Dennis Rodman’s North Korea exploits inspire comedy film

Dennis Rodman, shown in North Korea in January as part of his "basketball diplomacy," has reportedly inspired a film for 20th Century Fox.
(Kim Kwang Hyon / Associated Press)

Many people haven’t known what to make of former NBA player Dennis Rodman’s bizarre diplomatic efforts in North Korea, but 20th Century Fox may have found an answer: a big-screen comedy.

The studio has bought the pitch for “Diplomats,” a movie inspired by Rodman’s “basketball diplomacy” efforts in the rogue nation, to be helmed by “Ride Along” director Tim Story, according to the Hollywood Reporter.

The film is described as “a two-hander that takes its cues from the antics of the 6-foot-7 former NBA player.”


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A colorful character on and off the court, Rodman, 52, a.k.a. the Worm, was as well known for outre publicity stunts as he was for relentless rebounding and defense as a member of the championship Chicago Bulls. He wore a wedding dress to promote his 1996 autobiography “Bad As I Wanna Be.”

He ignited a firestorm of controversy last year when he made a series of highly publicized visits to North Korea, a country with an atrocious human rights record, and befriended its leader, Kim Jong Un.

In January, Rodman returned to the isolated Communist nation to help Kim celebrate his 31st birthday, singing “Happy Birthday” to the dictator and organizing a basketball game pitting ex-NBA players against a local team.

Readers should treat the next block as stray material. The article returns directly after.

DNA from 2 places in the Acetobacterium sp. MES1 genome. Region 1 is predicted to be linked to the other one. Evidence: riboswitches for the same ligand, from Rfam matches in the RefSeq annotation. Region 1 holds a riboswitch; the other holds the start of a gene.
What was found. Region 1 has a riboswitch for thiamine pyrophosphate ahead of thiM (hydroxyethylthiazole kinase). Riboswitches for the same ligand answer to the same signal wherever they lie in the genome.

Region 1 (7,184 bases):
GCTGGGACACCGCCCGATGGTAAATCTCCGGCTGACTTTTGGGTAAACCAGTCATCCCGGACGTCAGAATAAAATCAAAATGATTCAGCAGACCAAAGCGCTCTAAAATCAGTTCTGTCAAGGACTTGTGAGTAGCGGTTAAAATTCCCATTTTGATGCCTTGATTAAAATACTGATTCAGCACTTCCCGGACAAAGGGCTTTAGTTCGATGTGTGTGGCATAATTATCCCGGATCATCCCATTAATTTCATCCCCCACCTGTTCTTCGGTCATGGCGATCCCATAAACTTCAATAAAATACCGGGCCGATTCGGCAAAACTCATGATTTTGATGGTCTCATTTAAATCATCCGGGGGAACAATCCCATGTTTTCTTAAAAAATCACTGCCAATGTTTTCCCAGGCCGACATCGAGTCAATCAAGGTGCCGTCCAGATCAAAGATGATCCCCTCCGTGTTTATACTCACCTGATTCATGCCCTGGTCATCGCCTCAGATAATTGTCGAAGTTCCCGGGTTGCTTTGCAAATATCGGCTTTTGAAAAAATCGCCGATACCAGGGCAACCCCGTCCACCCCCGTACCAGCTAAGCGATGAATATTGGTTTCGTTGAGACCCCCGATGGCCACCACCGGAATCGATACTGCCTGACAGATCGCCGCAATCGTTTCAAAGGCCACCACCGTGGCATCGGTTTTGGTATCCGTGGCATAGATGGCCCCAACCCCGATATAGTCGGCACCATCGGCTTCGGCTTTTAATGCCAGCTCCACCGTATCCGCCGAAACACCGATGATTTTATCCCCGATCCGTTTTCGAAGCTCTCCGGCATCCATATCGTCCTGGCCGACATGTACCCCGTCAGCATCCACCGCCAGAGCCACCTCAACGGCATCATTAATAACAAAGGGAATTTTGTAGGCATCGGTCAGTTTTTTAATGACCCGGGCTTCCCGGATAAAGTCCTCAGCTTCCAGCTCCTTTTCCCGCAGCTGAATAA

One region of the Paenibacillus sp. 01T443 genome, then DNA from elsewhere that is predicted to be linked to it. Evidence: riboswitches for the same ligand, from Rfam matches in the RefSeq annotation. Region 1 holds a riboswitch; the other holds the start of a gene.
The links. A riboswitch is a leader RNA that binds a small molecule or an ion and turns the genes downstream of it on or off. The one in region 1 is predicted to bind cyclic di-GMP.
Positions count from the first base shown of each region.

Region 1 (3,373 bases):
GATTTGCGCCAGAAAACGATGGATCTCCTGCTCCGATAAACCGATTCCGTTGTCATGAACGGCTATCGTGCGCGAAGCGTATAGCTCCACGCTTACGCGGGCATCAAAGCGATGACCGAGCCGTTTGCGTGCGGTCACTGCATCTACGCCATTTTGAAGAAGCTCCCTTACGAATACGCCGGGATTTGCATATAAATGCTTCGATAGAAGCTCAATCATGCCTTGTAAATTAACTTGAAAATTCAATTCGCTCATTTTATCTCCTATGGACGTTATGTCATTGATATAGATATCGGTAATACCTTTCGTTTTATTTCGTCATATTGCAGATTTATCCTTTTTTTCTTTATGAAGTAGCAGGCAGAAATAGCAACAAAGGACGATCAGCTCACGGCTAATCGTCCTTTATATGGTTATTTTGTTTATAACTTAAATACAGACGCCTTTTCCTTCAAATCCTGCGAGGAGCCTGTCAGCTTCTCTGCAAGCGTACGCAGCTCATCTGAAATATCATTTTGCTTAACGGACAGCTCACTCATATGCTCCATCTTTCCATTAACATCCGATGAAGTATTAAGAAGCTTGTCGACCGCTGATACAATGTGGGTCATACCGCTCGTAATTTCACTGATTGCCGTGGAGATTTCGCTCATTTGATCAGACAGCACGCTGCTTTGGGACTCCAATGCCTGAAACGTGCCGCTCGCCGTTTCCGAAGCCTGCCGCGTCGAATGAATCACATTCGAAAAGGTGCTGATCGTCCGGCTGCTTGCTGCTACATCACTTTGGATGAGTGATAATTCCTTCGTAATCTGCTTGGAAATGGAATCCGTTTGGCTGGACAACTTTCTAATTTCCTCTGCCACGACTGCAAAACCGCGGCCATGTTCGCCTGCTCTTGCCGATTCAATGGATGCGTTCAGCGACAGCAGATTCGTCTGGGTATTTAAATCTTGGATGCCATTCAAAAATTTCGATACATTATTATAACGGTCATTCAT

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Although the apparent absurdity of Rodman’s mission would seem to provide ample comic fodder for a film, his actions have drawn sharp criticism from human rights advocates and members of Congress, who are concerned that Rodman’s gestures of goodwill could send the wrong message to a ruthless regime.

The NBA and its retired players’ affiliate have also said they do not support Rodman’s efforts.

Rodman has maintained that he is trying to help mend U.S.-North Korea relations. “It’s about trying to connect two countries together in the world, to let people know that: Do you know what? Not every country in the world is that bad, especially North Korea,” he told the Associated Press in January.


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